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Soil Science Society of America Journal Abstract - DIVISION S-1—SOIL PHYSICS

The Neuro-m Method for Fitting Neural Network Parametric Pedotransfer Functions


This article in SSSAJ

  1. Vol. 66 No. 2, p. 352-361
    Received: Mar 6, 2001

    * Corresponding author(s): budiman@acss.usyd.edu.au
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  1. Budiman Minasny * and
  2. Alex. B. McBratney
  1. Australian Cotton Cooperative Research Centre, Department of Agricultural Chemistry and Soil Science, Ross St. Building A03, The University of Sydney, NSW 2006, Australia


Parametric pedotransfer functions (PTFs), which predict parameters of a model from basic soil properties are useful in deriving continuous functions of soil properties, such as water retention curves. The common method for deriving parametric water retention PTFs involves estimating the parameters of a soil hydraulic model by fitting the model to the data, and then forming empirical relationships between basic soil properties and parameters. The latter step usually utilizes multiple linear regression or artificial neural networks. Neural network analysis is a powerful tool and has been shown to perform better than multiple linear regression. However neural-network PTFs are usually trained with an objective function that fits the estimated parameters of a soil hydraulic model. We called this the neuro-p method. The estimated parameters may carry errors and since the aim is to be able to estimate water retention, it is sensible to train the network to fit the measured water content. We propose a new objective function for neural network training, which predicts the parameters of the soil hydraulic model and optimizes the PTF to match the measured and observed water content, we called this neuro-m method. This method was used to predict the parameters of the van Genuchten model. Using Australian soil hydraulic data as a training set, neuro-m predicted the water retention from bulk density and particle-size distribution with a mean accuracy of 0.04 m3 m−3 The relative improvement of neuro-m over neural networks that was optimized to fit the parameters (neuro-p) is 13%. Compared with a published neural network PTF, the new method is 30% more accurate and less biased.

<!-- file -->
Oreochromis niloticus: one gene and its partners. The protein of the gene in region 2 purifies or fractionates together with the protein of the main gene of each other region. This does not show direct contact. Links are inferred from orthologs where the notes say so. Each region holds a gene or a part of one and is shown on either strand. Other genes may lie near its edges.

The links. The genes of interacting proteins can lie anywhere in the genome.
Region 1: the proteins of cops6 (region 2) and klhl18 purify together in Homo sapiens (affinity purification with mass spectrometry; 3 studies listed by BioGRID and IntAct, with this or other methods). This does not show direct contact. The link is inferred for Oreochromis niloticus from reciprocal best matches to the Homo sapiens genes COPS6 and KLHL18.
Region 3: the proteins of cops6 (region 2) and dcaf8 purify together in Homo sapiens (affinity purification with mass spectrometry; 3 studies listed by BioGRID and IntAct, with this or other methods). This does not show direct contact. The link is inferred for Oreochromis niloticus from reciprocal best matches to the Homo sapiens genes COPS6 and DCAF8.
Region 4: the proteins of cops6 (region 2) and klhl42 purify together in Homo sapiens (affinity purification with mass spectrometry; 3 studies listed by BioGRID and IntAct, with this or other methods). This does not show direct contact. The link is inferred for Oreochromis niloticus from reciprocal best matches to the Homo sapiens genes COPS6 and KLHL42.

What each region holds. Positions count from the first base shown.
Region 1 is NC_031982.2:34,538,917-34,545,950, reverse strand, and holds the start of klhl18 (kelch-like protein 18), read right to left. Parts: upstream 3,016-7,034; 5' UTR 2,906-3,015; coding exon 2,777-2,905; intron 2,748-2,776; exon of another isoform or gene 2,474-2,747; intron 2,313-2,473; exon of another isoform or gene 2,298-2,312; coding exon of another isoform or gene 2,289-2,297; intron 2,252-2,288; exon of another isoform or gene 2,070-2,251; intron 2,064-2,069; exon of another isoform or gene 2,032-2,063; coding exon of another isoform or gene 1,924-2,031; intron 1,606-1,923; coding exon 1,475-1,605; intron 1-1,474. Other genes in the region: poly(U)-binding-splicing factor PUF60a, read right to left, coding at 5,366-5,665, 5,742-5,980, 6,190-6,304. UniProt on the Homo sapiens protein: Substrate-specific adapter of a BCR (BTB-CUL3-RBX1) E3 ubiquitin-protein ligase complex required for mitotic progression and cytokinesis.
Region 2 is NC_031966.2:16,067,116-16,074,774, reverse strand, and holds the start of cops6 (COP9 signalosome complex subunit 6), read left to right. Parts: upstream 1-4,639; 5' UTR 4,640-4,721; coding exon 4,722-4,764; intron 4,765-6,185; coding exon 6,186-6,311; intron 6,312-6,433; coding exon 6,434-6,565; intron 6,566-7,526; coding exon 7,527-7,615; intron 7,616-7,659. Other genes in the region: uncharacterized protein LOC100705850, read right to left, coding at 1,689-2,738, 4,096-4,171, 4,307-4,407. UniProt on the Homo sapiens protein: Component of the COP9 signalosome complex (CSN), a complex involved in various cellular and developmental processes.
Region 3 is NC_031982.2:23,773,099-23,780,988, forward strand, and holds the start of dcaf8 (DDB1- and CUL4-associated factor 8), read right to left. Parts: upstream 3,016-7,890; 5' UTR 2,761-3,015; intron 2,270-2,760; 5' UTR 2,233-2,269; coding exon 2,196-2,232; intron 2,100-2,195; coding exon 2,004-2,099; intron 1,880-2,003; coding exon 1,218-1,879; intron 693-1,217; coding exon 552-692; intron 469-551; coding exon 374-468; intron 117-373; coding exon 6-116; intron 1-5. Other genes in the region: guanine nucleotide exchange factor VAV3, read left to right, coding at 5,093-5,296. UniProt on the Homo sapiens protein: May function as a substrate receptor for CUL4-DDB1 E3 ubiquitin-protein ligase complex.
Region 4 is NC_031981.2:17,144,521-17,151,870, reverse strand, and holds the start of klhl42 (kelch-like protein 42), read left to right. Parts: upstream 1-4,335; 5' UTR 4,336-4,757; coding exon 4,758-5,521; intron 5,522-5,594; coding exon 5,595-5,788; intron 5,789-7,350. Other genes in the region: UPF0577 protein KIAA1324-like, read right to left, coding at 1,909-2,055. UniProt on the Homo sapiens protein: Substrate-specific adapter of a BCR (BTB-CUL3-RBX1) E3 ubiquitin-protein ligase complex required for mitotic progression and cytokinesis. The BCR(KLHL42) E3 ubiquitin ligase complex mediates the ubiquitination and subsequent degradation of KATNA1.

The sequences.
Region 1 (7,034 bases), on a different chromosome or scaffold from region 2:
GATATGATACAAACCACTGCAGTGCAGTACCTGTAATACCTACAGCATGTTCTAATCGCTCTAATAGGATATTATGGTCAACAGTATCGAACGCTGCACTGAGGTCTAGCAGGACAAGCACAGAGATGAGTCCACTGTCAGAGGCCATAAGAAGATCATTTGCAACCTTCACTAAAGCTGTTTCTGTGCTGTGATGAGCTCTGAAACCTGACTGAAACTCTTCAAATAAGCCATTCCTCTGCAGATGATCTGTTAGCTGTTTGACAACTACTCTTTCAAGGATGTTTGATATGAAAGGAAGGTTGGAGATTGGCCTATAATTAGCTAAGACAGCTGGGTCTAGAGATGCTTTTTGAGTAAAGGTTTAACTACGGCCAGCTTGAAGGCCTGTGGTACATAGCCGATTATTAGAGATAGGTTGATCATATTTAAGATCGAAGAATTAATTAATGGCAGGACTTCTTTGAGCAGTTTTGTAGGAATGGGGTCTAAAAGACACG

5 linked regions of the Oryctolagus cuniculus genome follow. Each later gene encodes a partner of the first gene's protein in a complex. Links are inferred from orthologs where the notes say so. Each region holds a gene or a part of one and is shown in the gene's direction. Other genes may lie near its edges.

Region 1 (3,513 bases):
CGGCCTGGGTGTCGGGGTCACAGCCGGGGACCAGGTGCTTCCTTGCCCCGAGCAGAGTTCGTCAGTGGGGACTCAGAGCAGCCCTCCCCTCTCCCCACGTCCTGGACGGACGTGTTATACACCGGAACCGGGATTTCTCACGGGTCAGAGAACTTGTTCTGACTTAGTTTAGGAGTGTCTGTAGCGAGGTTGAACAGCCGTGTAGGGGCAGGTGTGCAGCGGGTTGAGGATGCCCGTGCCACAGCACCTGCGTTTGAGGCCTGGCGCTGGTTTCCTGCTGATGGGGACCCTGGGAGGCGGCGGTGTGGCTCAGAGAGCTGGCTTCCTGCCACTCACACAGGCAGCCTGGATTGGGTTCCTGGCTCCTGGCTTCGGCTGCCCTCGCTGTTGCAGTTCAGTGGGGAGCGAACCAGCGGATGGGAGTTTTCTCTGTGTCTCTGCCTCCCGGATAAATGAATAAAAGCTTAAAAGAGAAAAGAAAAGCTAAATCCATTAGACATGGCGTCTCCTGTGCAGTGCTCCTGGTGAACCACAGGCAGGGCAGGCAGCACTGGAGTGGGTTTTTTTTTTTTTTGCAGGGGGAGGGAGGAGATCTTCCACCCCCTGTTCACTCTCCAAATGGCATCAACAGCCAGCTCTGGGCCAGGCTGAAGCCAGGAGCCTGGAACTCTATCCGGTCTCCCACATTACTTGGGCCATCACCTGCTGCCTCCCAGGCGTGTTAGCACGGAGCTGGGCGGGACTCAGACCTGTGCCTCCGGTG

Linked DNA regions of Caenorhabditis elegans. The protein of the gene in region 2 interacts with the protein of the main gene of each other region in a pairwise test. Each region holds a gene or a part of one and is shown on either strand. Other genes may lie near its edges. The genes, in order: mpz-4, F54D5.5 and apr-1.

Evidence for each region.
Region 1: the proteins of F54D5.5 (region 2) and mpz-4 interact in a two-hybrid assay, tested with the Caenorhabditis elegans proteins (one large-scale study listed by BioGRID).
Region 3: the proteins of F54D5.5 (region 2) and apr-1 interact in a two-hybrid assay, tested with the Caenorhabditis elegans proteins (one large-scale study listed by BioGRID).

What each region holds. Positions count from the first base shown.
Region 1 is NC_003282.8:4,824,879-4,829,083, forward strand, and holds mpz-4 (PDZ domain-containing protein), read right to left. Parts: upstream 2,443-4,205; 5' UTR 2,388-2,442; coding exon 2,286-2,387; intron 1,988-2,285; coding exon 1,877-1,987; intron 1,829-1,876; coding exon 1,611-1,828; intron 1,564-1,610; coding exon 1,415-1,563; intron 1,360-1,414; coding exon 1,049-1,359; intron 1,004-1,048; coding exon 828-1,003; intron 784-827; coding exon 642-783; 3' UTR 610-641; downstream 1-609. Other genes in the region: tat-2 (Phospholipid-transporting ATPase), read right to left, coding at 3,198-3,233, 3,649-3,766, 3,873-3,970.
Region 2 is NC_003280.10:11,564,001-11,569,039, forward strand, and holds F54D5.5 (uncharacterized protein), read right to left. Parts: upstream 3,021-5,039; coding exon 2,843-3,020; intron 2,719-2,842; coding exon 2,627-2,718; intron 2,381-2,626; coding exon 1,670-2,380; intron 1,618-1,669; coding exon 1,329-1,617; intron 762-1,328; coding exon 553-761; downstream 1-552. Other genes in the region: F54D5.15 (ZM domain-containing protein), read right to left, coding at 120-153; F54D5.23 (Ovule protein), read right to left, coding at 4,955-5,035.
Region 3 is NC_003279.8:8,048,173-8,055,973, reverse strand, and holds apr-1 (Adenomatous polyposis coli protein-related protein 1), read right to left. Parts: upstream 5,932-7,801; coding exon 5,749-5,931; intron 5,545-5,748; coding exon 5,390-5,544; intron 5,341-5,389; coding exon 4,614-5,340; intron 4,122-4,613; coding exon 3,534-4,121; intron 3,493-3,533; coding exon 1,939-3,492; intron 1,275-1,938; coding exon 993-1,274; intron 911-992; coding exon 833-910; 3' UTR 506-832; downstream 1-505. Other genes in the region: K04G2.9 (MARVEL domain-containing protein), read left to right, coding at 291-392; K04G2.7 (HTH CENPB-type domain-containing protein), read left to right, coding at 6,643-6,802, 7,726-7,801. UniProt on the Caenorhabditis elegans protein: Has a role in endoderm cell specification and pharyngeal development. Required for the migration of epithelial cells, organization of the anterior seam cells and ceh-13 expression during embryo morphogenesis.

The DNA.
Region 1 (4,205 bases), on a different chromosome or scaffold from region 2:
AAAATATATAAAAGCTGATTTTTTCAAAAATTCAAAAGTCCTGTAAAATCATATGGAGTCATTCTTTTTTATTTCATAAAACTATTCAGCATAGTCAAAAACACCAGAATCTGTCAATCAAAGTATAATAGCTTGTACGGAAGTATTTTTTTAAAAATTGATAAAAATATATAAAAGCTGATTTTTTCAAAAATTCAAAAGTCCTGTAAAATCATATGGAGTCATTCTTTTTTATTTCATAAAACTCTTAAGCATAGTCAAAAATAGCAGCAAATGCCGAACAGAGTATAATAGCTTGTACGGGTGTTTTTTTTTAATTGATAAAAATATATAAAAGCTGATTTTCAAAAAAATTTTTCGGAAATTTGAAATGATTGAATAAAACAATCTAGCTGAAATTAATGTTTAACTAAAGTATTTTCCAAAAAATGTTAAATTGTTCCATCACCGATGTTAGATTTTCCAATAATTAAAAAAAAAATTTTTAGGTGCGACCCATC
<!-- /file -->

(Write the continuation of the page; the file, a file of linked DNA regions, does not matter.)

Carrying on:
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Copyright © 2002. Soil Science SocietyPublished in Soil Sci. Soc. Am. J.66:352–361.